Is the New York auto show stepping on Detroit’s show? – Detroit Free Press
NEW YORK — The New York International Auto Show is proving itself, once again, to be one of the strongest auto shows in the world and is even generating chatter among industry watchers that it could challenge the North American International Auto Show in Detroit.
After two days of glitzy press reveals, the New York auto show, which opens to the public Friday, offers an interesting mix of luxury and mainstream vehicles in a city where those who use taxis tend to outnumber those who buy vehicles.
This year’s show in New York is in contrast to this year’s North American International Auto Show in Detroit, which was marked by high-end supercars and exotics like the Ford GT and Acura NSX.
It is all part of the elaborate dance that automakers go through when they decide which vehicles should be shown at which show.
So, can the New York show overtake the Detroit show in terms of importance? It’s a question that can be difficult to answer.
In fact, this year’s New York auto show is so strong that it is viewed by some (Bloomberg) as gaining ground on the Detroit auto show.
“I think it’s a reflection of the growing global automotive industry, and I think it reflects how important a number of auto shows are,” said Rod Alberts, president of the Detroit Auto Dealers Association. “We had one of our best years as well.”
With the U.S. auto industry on track to sell more 17 million new cars and trucks this year and the increasingly compressed product development cycles, many of the world’s top auto shows are getting stronger.
In January, the Detroit show attracted 5,000 journalists who came from around the world to cover 55 vehicle reveals and more than 808,000 people attended the public days over a two-week period that followed.
That gives the North American International Auto show the ability to claim it is No. 1 in terms of media coverage. But auto shows in Frankfurt, Germany, and Shanghai, China, are in larger venues.
Alberts said about 100 new cars and trucks will be revealed later this month at the Shanghai International Automobile Industry Exhibition in part because China alone has about 170 automakers.
Sometimes, auto shows get lucky because their dates fall in line with the product development cycles of the automakers.
When automakers decide in which to debut a vehicle, they consider how close a vehicle is to going on sale, the potential media draw of the auto show and the market in which the auto show occurs.
“You will find that with a number of product unveilings … a lot of that has to do with timing,” Alberts said.
Fiat Chrysler Automobiles, for example, does not show vehicles unless they are within three months of their sale date. This year, the automaker did not have a press conference in New York — a rarity for the Auburn Hills automaker.
The other difference is the schedule of top executives. Detroit is still the American show that most CEOs attend, and those appearances tend to generate media coverage.
The New York show typically draws the top automotive executives from the North American divisions but fewer CEOs.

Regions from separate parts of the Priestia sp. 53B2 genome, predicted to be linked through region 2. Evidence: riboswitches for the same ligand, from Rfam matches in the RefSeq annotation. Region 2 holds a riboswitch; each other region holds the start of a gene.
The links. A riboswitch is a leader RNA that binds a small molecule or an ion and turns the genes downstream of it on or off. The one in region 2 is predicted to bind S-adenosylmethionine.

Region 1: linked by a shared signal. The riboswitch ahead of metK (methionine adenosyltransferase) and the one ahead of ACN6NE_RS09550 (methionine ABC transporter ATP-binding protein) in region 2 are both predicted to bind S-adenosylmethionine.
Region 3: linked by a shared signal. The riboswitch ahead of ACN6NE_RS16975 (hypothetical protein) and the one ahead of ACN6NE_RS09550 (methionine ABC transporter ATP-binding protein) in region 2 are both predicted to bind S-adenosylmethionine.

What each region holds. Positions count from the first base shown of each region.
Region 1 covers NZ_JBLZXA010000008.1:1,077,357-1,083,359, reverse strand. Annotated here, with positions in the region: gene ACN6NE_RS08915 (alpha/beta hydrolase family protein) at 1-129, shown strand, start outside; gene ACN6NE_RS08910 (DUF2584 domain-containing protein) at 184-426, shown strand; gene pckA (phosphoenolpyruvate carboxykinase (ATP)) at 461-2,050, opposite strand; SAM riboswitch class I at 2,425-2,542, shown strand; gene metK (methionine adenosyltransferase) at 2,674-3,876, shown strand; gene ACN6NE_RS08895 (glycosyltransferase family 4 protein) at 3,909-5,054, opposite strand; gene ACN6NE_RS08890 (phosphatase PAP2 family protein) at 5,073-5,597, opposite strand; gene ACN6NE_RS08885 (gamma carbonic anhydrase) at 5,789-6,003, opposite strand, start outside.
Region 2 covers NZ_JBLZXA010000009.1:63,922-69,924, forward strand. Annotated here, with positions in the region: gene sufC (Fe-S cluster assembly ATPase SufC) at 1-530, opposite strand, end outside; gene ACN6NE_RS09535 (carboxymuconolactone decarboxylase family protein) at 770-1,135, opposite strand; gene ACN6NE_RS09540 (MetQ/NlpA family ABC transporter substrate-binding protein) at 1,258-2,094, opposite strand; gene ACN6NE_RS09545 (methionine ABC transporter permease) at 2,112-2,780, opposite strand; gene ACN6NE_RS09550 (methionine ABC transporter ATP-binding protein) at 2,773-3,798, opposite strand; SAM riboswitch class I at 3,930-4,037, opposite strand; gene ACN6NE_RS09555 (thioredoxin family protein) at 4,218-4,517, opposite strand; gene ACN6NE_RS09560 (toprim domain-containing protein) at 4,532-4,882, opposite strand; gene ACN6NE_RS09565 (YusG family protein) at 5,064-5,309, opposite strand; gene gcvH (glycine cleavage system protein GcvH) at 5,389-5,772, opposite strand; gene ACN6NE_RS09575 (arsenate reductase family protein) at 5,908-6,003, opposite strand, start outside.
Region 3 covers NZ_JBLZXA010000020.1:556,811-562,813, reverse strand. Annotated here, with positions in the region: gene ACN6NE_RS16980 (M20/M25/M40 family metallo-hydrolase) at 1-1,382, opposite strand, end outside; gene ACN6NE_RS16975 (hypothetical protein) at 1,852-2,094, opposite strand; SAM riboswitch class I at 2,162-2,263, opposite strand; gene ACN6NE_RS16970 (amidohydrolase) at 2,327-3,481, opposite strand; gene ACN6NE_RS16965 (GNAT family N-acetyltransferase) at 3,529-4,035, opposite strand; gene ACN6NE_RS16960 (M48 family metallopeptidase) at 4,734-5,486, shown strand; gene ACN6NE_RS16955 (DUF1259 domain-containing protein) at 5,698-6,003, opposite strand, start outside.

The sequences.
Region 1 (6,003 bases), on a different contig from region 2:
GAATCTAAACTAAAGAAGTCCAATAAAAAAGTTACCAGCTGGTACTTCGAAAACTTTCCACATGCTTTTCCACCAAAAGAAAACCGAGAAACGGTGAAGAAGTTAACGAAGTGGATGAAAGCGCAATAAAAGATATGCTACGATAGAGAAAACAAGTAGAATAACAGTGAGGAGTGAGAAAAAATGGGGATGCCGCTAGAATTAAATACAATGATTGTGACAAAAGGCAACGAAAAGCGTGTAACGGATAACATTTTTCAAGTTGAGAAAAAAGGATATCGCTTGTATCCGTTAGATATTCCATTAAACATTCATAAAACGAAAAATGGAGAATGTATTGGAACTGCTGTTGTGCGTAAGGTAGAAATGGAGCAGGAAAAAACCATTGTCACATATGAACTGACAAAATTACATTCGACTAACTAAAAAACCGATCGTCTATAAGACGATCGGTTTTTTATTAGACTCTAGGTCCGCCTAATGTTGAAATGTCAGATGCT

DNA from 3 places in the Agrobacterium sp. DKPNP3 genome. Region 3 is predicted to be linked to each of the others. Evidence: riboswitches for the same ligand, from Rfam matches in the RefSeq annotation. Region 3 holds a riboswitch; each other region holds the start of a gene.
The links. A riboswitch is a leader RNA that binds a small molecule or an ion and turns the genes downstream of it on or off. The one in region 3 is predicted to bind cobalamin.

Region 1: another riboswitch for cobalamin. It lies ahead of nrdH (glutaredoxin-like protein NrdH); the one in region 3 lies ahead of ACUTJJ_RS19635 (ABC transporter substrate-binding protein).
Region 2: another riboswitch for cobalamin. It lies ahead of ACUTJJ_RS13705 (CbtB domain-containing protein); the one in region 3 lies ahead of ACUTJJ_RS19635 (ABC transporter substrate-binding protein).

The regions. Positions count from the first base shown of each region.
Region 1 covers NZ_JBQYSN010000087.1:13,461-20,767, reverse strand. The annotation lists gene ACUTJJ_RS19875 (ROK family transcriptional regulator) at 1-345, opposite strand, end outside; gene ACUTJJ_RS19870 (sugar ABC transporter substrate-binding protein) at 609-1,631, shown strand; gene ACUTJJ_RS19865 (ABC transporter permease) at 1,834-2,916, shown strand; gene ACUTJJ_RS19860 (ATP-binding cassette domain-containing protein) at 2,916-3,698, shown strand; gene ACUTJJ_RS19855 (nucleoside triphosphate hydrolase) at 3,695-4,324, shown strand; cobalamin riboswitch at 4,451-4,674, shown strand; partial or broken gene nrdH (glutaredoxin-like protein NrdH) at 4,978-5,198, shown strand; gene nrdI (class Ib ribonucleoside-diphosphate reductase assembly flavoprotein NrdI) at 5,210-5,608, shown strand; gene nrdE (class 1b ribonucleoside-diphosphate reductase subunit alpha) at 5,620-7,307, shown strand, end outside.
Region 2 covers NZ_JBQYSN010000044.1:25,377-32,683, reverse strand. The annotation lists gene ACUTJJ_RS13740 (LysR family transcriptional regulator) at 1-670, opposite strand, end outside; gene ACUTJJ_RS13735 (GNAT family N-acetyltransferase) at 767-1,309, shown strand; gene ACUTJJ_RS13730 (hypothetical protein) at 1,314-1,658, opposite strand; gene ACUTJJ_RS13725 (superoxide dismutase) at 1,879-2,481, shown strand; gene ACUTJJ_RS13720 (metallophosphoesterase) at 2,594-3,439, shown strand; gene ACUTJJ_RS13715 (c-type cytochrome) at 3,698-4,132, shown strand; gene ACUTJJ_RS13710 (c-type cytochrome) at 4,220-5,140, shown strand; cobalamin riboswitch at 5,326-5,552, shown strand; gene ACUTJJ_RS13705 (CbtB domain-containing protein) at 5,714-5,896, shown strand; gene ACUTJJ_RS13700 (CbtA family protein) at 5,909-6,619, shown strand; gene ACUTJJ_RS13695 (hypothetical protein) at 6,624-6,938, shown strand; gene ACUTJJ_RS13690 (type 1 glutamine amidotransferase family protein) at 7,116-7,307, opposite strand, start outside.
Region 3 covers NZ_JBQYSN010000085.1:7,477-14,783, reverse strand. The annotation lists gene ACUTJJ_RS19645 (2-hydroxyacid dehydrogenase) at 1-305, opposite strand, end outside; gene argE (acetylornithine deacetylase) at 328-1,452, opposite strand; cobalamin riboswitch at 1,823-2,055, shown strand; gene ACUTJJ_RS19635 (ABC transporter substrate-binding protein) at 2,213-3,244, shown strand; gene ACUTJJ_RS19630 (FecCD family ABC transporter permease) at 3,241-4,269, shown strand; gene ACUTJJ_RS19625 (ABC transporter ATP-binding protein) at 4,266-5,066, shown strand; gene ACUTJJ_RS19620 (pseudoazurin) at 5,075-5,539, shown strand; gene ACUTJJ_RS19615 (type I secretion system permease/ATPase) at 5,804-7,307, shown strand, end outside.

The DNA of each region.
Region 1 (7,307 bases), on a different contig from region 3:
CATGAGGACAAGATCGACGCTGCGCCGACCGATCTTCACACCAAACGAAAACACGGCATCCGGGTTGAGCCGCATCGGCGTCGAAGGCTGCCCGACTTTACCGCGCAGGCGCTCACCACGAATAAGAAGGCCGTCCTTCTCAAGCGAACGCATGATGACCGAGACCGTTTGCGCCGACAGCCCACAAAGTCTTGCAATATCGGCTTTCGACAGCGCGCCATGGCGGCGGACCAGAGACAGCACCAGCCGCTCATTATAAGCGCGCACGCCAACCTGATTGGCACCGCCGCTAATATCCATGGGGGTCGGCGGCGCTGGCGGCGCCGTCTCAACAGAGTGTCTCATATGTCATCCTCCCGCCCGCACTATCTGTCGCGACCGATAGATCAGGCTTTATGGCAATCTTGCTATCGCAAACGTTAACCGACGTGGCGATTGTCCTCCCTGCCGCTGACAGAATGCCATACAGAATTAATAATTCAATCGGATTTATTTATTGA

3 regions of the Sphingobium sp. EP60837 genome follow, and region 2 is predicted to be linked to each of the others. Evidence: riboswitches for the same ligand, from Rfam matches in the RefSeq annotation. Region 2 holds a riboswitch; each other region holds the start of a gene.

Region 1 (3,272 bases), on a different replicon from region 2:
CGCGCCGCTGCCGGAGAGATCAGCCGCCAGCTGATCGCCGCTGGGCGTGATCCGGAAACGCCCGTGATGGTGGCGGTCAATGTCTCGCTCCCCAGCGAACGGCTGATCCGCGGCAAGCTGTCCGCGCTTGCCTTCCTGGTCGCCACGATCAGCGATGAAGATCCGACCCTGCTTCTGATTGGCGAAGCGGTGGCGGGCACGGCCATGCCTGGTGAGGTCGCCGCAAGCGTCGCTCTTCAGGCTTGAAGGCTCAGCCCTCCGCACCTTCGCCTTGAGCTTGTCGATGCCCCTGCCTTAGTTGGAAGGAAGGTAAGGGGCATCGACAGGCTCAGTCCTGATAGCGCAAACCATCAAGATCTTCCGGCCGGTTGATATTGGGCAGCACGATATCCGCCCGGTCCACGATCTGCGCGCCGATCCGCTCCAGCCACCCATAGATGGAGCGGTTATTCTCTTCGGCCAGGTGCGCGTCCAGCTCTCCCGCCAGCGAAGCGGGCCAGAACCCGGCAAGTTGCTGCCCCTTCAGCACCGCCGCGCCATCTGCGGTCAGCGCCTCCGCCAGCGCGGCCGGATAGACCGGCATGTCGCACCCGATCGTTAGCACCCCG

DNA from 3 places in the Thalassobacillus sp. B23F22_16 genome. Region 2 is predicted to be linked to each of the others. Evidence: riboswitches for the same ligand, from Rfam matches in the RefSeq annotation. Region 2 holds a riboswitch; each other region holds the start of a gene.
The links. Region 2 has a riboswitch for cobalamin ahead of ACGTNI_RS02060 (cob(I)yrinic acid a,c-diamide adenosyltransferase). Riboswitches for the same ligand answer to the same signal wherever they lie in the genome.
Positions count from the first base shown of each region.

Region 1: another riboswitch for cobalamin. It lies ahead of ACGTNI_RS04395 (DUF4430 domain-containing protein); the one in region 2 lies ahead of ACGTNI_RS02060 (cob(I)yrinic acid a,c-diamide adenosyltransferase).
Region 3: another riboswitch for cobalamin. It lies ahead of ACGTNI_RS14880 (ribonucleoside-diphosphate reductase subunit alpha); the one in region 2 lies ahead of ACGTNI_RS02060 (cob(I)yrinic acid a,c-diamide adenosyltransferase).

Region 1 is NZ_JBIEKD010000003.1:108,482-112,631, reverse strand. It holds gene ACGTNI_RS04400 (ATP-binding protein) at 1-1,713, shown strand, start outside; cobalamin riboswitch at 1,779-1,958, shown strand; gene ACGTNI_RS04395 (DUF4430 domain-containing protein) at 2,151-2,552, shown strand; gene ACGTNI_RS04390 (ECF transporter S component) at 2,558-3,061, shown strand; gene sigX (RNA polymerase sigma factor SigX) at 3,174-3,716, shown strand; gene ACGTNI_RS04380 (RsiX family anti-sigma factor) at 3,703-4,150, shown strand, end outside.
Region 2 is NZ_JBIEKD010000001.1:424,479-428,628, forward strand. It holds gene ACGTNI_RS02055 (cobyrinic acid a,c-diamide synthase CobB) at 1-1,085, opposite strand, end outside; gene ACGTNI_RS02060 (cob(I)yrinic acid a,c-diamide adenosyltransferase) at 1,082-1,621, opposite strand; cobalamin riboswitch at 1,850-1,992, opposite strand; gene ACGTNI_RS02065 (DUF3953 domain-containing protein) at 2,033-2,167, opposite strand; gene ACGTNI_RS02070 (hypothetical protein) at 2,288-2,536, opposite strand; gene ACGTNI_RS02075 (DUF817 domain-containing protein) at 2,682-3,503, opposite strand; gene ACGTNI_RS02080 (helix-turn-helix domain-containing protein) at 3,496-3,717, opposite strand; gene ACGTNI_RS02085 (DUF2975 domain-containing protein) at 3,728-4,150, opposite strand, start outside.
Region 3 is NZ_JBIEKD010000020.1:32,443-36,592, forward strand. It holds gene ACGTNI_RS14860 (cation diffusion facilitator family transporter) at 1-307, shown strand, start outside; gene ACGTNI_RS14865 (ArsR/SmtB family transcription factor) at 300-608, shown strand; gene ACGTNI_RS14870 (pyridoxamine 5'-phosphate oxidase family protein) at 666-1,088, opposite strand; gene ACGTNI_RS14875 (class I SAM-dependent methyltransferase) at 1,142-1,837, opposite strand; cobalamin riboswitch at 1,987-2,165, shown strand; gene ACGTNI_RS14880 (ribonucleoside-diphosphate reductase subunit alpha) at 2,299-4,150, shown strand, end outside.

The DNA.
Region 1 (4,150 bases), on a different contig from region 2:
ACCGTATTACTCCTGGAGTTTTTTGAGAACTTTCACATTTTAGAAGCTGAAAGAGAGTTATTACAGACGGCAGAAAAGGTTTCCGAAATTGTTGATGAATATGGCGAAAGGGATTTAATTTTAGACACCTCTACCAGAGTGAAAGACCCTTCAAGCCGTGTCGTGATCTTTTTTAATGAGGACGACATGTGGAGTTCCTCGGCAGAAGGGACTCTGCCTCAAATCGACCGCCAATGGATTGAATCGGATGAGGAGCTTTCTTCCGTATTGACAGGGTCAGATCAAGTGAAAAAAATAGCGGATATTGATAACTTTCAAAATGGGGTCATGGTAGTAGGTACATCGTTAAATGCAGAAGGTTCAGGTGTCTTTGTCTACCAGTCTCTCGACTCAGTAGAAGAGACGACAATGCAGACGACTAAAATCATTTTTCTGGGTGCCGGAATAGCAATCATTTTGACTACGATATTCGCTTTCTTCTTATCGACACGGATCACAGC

There were two notable exceptions in New York this week: Ford CEO Mark Fields was in his hometown because of the importance of the reveal of a Lincoln Continental concept and Nissan CEO Carlos Ghosn attended the reveal of the new Nissan Maxima.
Historically, the New York show has been the show automakers pick for important luxury or premium reveals, while the Los Angeles Auto Show is known for attracting the introduction of hybrid cars.
“New York is very much at the epicenter of luxury,” Cadillac President Johan de Nysschen told Bloomberg. “It’s a place where not just American trends are established, but also global trends. The New York show is going to hold a prominent position on Cadillac’s calendar.”
And even though Detroit’s show attracts more media coverage New York gives automakers access to national media.
Last year, Ford harnessed the New York Auto Show to debut its 50th anniversary Mustang and hosted media events with the car on the top of the Empire State Building.
“New York is a fantastic consumer show and a ton of the media is already here,” Scott Keogh, Audi’s head of U.S. sales, told Bloomberg. “I see New York getting stronger and stronger and it seems to be taking on a new position in the luxury corner of the market.”
In recent years, both the New York and Los Angeles shows have begun to break out of their traditional niches to debut mainstream vehicles.
“I think New York and L.A. are rising in significance for automakers for similar reasons,” said Nicole Twork of AutoTrader.com. “They are both important lifestyle markets and are key targets for automakers to expand their reach beyond the auto industry.”
The Chicago auto show — sandwiched between the January show in Detroit and the late March show in New York — tends to attract brand chiefs and top marketing executives but not North American CEOs.
Over the past two days, automakers revealed the following cars in New York that are sure to draw attention as the public prepares to attend:
This year’s Detroit auto show featured:
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A closer look at the New York and Detroit auto shows:
2015: New York International Auto Show
2015 North American International Auto Show: